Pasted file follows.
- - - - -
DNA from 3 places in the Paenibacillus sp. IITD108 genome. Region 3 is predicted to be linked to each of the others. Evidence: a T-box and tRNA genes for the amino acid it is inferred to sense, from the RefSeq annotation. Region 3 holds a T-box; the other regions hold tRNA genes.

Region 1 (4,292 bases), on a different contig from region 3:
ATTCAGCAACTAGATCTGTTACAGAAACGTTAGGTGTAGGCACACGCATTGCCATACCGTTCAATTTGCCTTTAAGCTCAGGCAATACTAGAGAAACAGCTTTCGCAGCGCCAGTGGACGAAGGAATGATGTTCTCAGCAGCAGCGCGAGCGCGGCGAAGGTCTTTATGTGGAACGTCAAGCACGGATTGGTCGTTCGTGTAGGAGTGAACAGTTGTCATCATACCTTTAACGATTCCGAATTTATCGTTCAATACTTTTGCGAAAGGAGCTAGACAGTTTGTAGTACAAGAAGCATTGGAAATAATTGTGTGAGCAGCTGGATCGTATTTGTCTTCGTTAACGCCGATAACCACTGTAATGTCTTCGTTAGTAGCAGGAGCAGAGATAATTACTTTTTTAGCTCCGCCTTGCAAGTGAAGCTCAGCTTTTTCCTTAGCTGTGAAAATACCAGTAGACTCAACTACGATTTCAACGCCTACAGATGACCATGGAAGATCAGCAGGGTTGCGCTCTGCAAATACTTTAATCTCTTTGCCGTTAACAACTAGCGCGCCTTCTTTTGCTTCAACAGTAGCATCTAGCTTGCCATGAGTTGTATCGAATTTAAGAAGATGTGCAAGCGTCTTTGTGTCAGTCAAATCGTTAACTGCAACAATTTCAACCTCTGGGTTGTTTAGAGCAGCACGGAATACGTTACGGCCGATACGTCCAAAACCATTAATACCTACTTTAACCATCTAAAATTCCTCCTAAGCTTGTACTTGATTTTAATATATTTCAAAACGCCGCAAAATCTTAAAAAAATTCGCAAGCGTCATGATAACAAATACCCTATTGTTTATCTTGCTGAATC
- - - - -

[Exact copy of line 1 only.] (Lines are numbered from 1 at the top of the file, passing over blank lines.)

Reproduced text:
DNA from 3 places in the Paenibacillus sp. IITD108 genome. Region 3 is predicted to be linked to each of the others. Evidence: a T-box and tRNA genes for the amino acid it is inferred to sense, from the RefSeq annotation. Region 3 holds a T-box; the other regions hold tRNA genes.